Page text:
Opinion pieces and speeches by EPI staff and associates.
[ THIS PIECE ORIGINALLY APPEARED IN ARIZONA DAILY STAR ON APRIL 1, 2004 ]
The limits of more education
by Jared Bernstein and Amy Chasanov
Whether it’s offshoring or downsizing, productivity growth or jobless recoveries, everybody’s favorite solution is more education.
No less than Federal Reserve Chairman Alan Greenspan said in recent testimony that the United States has “a shortage of highly skilled workers and a surplus of lesser-skilled workers.”
What you won’t find, however, is a great deal of evidence to support the claim.
What’s been happening to college-educated workers proves the point. A college diploma, and the high level skills it signifies, should be a sure-fire ticket for getting and keeping a good job. But the ranks of unemployed college-educated workers are large and growing – in 2003 they made up 19 percent of those who were out of work for six months or longer.
Job market stagnation has eaten away at the wages of recent college-educated workers, too. Between 1996 and 2001, the real wages of recent college grads were on the rise, but since 2001 they’ve fallen slightly.
Net job losses, falling employment, rising unemployment rates and declining wages all reveal a labor market grown increasingly inhospitable to college- educated job seekers.
The problem is the lack of job creation in the occupations and industries that tend to employ them.
Don’t get us wrong: Highly educated workers are far more likely to be employed and to be better compensated than those with less education.
The question is, will future demand keep up with rising graduation rates?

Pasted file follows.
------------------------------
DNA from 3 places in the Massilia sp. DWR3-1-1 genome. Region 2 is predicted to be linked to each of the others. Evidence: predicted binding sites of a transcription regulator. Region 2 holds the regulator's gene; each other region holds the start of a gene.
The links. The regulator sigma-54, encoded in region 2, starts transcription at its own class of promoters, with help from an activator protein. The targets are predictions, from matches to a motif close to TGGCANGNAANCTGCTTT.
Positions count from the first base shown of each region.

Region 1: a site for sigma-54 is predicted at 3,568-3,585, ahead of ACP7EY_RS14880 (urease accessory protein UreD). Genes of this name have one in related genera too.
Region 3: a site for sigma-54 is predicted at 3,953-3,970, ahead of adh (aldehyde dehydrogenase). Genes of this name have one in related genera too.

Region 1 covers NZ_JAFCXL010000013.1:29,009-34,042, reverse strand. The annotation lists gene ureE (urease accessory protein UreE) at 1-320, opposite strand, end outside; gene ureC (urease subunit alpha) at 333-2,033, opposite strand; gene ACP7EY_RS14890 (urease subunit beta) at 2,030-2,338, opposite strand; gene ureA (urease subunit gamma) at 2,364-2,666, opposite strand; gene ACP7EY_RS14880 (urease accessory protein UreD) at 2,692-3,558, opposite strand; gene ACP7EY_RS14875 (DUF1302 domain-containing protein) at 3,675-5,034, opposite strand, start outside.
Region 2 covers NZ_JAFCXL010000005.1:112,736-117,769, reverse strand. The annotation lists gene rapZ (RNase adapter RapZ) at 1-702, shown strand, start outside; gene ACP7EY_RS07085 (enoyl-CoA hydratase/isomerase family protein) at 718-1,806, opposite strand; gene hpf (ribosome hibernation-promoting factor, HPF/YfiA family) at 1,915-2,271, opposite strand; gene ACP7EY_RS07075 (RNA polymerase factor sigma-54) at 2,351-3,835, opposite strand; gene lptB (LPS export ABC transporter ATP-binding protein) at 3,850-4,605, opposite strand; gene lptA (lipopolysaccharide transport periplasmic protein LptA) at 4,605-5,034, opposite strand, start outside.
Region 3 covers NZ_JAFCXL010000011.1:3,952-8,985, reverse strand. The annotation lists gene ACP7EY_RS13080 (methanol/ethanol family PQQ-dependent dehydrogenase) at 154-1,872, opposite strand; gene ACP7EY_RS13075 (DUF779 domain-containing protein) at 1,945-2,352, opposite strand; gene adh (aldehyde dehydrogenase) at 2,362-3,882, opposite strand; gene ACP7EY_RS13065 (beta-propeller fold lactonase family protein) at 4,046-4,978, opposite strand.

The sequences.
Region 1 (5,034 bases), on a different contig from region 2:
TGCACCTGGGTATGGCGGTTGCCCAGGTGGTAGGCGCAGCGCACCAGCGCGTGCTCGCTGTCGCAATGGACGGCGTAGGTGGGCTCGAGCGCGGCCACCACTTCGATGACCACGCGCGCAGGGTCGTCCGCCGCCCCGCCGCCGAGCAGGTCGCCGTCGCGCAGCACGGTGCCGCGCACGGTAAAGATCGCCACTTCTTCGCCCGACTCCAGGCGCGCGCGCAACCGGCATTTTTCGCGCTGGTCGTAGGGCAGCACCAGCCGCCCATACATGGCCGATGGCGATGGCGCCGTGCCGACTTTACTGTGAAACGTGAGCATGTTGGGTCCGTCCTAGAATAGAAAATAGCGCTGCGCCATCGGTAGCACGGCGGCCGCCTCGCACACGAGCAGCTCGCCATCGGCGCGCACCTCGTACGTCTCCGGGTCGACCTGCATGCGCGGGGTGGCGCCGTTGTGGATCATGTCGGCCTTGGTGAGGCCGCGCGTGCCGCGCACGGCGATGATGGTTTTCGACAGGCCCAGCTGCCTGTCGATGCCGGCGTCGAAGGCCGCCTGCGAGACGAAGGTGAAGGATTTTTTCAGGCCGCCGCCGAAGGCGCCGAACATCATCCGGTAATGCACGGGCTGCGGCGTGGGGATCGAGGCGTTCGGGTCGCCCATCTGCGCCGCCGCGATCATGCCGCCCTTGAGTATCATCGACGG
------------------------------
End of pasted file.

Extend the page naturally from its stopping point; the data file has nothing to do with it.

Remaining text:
Here’s where the accelerated practice of offshoring creates a new and prodigious challenge. Technological advances in computing and telecommunications combine with a huge pool of relatively highly skilled workers in other countries to put educated U.S. workers in direct competition with foreign workers who can do the work for much lower wages.
It is not at all clear that there’s a shortage of highly skilled U.S. workers. And educating and retraining these workers won’t stimulate higher demand here for college-educated workers.
High-skill jobs are reportedly already moving overseas. Among them are jobs for computer programmers, software engineers, architects, radiologists and financial analysts.
These workers are among the most highly educated in our country, if not the world. Raising their skills even further is worthwhile but not a panacea for their problems.
While investments in education are critical to our economic future, they are not sufficient. If we are to have good jobs for our educated work force we must control the loss of jobs to imports and do more to create jobs here at home, in export industries, in the public sector and in private research and development.
Jared Bernstein is senior economist and Amy Chasanov is deputy director of policy at the Economic Policy Institute in Washington, D.C.
[ POSTED TO VIEWPOINTS ON APRIL 2, 2004 ]